Israel’s undeclared war on Iran

Last November, New York Times columnist Thomas Friedman visited Saudi Arabia, sat in a spacious armchair in the palace of Saudi Crown Prince Muhammad bin Salman, aka MBS, and went on to write a piece in The New York Times under the bombastic headline: “The Saudi Arab Spring, at last.” In fact, it was nothing more than an embarrassing, obsequious op-ed. It glorified the Saudi prince who described the economic reforms he was introducing into the kingdom as an “Arab Spring.” In practice, the archaic Saudi kingdom has been and remains the Number One Enemy of the Arab Spring. There is no connection between MBS’s reforms and real democratic change in the kingdom.

Recently, Friedman was invited by the Israel Defense Forces to act as the mouthpiece of the Israeli propaganda machine, warning of a war between Israel and Iran on Syrian soil. A very senior military officer (perhaps the Chief of Staff) openly admitted to Friedman that Israel had targeted a military base in Syria, an assault in which the head of the Revolutionary Guards drone unit, with the rank of colonel, was killed.

In other words, from Israel’s most senior officer to America’s most senior correspondent, Israel – without explicitly saying so – declared war on Iran. The Iranians had no choice but to “take off their kid gloves” and state via the Iranian Foreign Ministry spokesperson that “the Zionist entity will receive an appropriate response.” It appears that the bad years in Israeli-Iranian relations are over and the worse are about to begin. What appears to be the end of the Syrian civil war is becoming, before our eyes, the beginning of a new war for the future of Syria, with Iran and Israel as major competitors.

Since the outbreak of the popular uprising against Assad, Iran mobilized in his favor and has done in Syria as it does at home. Israel, on the other hand, played the game of “neutrality”; its official position calls for “no interference in the Syrian civil war.” The meaning of this “balanced” position can be understood as follows: The genocide carried out by the Syrian regime is not Israel’s business. The longer the war lasts and the greater the destruction, the better for Israel.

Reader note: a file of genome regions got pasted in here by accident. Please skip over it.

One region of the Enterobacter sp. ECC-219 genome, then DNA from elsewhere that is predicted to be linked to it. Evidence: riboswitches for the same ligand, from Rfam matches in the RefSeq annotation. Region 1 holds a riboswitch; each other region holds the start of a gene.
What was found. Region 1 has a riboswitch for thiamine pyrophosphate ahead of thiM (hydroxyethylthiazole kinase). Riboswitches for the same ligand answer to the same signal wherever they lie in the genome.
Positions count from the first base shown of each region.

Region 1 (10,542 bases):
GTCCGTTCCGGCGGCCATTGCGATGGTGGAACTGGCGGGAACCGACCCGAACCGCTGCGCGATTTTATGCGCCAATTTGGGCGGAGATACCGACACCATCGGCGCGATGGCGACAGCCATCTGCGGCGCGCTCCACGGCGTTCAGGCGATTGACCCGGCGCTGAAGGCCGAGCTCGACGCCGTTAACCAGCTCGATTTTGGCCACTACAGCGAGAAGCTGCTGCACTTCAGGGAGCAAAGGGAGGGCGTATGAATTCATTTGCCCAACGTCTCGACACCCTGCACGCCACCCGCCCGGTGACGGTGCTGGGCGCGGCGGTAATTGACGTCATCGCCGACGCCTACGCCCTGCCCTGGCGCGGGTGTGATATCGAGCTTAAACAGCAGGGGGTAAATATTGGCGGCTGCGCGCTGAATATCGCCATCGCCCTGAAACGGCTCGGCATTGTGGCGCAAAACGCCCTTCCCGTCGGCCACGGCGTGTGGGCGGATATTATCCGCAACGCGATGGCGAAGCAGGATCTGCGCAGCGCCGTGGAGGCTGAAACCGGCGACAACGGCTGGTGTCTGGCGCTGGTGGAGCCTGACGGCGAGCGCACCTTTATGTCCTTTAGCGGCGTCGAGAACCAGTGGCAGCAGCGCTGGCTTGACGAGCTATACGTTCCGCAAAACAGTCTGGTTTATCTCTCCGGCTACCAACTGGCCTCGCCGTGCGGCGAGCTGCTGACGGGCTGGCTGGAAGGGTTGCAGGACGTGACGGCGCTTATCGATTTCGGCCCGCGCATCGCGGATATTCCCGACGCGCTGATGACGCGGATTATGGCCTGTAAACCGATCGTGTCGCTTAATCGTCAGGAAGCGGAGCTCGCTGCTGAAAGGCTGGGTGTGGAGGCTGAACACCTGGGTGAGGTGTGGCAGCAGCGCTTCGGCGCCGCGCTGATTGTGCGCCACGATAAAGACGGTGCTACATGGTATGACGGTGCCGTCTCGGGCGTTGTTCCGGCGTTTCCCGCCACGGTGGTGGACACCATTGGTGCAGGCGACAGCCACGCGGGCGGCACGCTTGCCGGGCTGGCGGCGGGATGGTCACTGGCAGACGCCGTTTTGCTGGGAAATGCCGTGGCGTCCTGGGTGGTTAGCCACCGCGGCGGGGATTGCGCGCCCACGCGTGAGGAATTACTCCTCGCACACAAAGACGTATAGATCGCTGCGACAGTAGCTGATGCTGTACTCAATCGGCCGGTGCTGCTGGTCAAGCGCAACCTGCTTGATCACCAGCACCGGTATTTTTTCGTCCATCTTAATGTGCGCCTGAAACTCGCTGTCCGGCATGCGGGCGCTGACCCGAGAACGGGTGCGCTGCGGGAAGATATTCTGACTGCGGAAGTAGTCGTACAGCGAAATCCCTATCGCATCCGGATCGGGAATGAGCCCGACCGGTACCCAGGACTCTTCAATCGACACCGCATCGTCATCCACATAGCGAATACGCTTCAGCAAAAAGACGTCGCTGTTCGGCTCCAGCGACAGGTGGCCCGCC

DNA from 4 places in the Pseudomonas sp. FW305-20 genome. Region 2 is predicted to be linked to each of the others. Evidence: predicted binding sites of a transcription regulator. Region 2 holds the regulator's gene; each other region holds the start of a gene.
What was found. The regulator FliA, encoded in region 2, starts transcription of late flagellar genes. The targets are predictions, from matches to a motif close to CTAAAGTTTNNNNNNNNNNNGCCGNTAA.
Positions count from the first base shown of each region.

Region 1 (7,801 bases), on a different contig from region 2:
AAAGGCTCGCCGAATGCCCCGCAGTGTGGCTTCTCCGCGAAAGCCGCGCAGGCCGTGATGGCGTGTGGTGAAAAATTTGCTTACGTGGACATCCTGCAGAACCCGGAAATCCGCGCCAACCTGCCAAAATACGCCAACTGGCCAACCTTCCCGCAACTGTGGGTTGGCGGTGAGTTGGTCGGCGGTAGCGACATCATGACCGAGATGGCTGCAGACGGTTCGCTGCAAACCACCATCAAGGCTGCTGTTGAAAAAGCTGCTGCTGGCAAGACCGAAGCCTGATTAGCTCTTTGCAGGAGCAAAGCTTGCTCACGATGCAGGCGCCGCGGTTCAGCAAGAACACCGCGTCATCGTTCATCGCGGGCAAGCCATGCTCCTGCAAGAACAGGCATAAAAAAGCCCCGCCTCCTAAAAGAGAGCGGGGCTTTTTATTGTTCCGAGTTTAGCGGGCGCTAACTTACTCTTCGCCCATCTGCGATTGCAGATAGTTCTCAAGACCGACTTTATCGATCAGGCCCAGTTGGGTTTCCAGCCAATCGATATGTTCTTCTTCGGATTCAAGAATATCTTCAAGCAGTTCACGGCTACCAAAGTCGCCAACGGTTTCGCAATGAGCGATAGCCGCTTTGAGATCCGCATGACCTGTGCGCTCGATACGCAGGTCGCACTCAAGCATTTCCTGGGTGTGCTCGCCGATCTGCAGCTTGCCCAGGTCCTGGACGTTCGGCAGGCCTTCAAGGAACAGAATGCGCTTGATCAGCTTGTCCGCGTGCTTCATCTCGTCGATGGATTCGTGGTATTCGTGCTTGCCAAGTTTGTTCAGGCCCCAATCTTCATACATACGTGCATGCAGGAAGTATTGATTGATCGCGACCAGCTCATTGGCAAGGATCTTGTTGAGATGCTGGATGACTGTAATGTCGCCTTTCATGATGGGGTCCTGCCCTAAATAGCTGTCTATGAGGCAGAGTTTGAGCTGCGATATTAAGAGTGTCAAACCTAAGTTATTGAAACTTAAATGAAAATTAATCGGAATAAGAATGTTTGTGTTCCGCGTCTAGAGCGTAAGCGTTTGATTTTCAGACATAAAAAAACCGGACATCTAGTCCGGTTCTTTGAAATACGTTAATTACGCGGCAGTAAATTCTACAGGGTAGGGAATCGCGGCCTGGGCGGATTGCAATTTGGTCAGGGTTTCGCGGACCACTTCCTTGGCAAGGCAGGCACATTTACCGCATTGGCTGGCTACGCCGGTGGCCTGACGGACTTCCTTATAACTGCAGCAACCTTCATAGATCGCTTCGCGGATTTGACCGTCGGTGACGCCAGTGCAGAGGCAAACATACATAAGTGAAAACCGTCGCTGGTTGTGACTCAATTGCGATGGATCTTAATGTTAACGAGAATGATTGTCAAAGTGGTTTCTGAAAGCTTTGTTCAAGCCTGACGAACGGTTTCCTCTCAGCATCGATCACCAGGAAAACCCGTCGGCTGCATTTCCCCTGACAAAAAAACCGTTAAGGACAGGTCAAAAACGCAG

This cynical game reached its peak in 2013, when US Secretary of State John Kerry and his Russian counterpart, Sergey Lavrov, struck a deal on dismantling chemical weapons in Syria, following a large-scale chemical attack in the Ghouta suburbs. The assault, which claimed more than 1400 lives, crossed President Obama’s “red line,” and the US administration vowed to respond militarily. But Obama shilly-shallied. Putin jumped at the opportunity, and instead of an air strike against Assad’s regime, Obama agreed to a dubious accord to disarm Syria of its chemical weapons.

Assad took advantage of the non-attack and continued to massacre civilians by more conventional means. The Netanyahu government celebrated the removal of the chemical threat to the citizens of Israel, where the era of gas masks ended. The chemical deal was accompanied by the flight of millions of Syrians from their homes because of murderous, indiscriminate bombings, and the Syrian refugee crisis changed the political map in Europe. But Israel’s worldview was and remains very narrow: The deal is good for the Jews even though it is bad for both the Syrians and those countries to which millions of them have fled.

Israel was not the only land to celebrate the miserable deal which freed Obama from having to attack and saved Assad. Iran also celebrated. The accord to dismantle chemical weapons in Syria turned into a prototype for dismantling the Iranian nuclear program, an accord that Israel strongly opposed and was unable to block. Iran became an ally of the United States and a legitimate player in the war against ISIS. Iran also partnered with Assad and the Russians in the war against the Syrian opposition. For seven years, Iran sank huge sums into reviving the Syrian economy; Hezbollah turned into a major player in the civil war, losing 1700 fighters; and Iran bankrolled Shiite militias in Iraq to the tune of 20,000 fighters. Throughout that period, Israel took delight in seeing Hezbollah hemorrhage in Syria and become too bogged down to engage Israel. Its air force thwarted the transfer of “game-changing” weapons from Iran to Hezbollah – with the silent acquiescence of the Russians.